Being Multiracial, I know how too well it can be when people get something wrong and painful, especially when it does a lot of damage, emotionally or socially; I recognize I also dealt with far less of this compared to people who are not White-POC Multiracials. I hope the way I handled my feedback in the presentation will have corrected any damage it might have caused, but there are so many cases where considerable damage has been done by the dynamics that led to my mistake. Colonialism is a disease, and all of us have been made ignorant because of the information produced from it, whether we benefit from the system, only partly benefit from it, or are negatively impacted without benefit. Not even the most careful scholars are immune to its influences, which is in part what has fueled distrust of scholars (with reason). Thank you to anyone who has taken the time to read this part of the apology. I also especially thank everyone who has forgiven me for this snafu.
I also want to take time to apologize to anyone who I did not stand up for when I should have. This is especially for people from my own community. I generally try to stand, but I know there had been cases I did not because of my own fear of my safety. Prior to this time, I did not because I was still bought into our oppressive system’s dynamics, and now I am trying to make amends for that. This not having done anything has happened locally and also a few times in the digital space, which has become increasingly dangerous. I took my passing ethnically ambiguous privilege for granted, and I am less for it. This will be challenged as I proceed into the year. I will also keep learning how I can do different, as the power imbalances are that embedded.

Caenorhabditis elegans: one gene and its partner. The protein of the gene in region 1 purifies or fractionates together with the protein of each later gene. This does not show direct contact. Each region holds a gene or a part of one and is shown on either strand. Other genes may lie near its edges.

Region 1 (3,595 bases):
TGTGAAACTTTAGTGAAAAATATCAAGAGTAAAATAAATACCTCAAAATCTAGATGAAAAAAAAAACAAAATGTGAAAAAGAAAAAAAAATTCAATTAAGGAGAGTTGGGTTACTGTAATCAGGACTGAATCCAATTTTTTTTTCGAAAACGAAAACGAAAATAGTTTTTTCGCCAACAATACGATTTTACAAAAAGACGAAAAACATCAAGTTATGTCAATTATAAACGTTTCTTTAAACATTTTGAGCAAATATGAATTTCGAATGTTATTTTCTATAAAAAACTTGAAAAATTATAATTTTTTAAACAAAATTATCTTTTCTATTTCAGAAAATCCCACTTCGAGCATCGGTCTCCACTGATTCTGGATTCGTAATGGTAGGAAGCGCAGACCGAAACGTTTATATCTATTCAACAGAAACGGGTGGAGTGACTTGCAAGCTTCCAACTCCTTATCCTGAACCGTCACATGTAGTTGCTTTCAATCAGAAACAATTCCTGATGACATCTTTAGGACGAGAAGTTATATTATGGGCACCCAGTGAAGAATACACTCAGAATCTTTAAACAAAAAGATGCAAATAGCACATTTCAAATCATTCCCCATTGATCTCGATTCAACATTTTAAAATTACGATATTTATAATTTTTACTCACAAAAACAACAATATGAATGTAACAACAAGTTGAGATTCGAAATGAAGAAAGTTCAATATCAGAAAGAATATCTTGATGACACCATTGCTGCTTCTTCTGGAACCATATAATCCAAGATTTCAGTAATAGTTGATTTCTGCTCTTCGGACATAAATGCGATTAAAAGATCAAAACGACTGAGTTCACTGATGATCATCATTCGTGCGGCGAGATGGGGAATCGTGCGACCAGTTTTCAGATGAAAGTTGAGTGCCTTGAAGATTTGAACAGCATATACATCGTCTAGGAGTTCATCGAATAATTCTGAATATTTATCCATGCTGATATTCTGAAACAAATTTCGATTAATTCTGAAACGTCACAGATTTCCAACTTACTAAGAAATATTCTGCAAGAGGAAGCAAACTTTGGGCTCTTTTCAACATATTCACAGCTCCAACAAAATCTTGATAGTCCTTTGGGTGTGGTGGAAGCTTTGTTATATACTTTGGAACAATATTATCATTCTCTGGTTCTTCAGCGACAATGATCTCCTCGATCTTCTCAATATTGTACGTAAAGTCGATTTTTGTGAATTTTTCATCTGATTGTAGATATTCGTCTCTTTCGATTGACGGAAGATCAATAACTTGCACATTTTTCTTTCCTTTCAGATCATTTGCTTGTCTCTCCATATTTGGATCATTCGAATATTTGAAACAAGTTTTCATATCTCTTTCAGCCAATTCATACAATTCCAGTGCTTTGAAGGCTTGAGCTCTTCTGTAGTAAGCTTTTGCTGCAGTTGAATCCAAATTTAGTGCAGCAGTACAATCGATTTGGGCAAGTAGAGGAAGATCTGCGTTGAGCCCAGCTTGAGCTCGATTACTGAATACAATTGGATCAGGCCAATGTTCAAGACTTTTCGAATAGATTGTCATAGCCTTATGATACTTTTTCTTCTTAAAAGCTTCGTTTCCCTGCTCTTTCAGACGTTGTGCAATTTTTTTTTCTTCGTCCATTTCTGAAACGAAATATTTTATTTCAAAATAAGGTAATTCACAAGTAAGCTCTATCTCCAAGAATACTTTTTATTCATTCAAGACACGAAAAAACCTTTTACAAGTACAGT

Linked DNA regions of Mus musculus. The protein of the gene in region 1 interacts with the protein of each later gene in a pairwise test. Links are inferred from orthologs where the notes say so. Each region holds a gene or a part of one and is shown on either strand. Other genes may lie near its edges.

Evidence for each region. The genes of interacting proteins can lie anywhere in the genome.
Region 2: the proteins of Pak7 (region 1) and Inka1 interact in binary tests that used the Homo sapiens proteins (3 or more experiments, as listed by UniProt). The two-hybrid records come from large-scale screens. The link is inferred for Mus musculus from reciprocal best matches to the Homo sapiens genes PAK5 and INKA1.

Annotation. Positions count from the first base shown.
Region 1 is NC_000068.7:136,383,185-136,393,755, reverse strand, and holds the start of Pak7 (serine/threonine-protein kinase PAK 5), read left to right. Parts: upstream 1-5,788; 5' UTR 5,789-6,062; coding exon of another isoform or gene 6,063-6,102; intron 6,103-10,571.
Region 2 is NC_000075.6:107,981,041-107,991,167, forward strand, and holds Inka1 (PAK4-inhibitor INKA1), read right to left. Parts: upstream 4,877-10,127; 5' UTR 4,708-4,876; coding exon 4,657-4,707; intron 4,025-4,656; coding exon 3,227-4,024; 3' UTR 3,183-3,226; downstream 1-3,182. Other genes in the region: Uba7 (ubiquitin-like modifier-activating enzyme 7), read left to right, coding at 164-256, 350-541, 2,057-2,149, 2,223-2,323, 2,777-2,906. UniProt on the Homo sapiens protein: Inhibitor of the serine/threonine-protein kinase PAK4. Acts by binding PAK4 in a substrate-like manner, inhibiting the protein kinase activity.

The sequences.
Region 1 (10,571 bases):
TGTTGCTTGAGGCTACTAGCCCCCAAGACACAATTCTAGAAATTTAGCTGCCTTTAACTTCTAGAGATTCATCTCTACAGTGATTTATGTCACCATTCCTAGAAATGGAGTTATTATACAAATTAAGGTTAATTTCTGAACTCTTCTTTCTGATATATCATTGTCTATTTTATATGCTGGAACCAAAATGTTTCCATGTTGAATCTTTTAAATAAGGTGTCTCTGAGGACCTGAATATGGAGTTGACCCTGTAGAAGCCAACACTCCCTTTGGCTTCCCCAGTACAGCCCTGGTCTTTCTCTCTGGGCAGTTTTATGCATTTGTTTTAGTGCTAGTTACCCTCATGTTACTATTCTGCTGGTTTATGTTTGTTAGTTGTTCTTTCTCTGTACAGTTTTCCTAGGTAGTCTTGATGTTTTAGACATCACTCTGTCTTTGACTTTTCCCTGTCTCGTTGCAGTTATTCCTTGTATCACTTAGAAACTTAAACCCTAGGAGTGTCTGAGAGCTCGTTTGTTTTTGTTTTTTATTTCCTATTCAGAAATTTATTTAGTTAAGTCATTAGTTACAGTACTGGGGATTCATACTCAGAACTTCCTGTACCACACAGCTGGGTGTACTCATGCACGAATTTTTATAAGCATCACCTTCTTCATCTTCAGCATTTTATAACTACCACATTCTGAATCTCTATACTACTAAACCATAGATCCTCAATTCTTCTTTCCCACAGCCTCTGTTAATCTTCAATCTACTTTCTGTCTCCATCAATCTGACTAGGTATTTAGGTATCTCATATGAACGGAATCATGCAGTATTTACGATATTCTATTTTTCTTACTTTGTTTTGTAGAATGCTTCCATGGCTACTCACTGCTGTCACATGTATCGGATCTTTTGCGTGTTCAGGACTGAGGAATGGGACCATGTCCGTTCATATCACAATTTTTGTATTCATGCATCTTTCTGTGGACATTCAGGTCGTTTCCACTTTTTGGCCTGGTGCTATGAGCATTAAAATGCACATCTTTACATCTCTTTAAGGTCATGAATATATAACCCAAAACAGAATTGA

I want to do better. Since this past year has happened, I have done my part to, if I cannot directly “say” something, then I do something to help. It is a start, but I have much, much more work to do.
People I have lost touch with but loved them, I am sorry. I have tried to get into the accounts where I could be in touch with you and so much time and things had passed, that I do not remember them anymore. I hope we one day can meet and have pleasant conversations. During those times, I was trying to get away from some cyberbullies, and I may have accidentally lost touch with people I loved, too. If I cannot find you all again, I will think fondly of you in my thoughts and prayers, and hope they do a little something good. I miss those times we could hang out.
This 2019, I am going to do better. If I must make a similar blog post in 2020, so be it. I want to start with doing a little more to be a better person, even if I must be called out a few times on the way.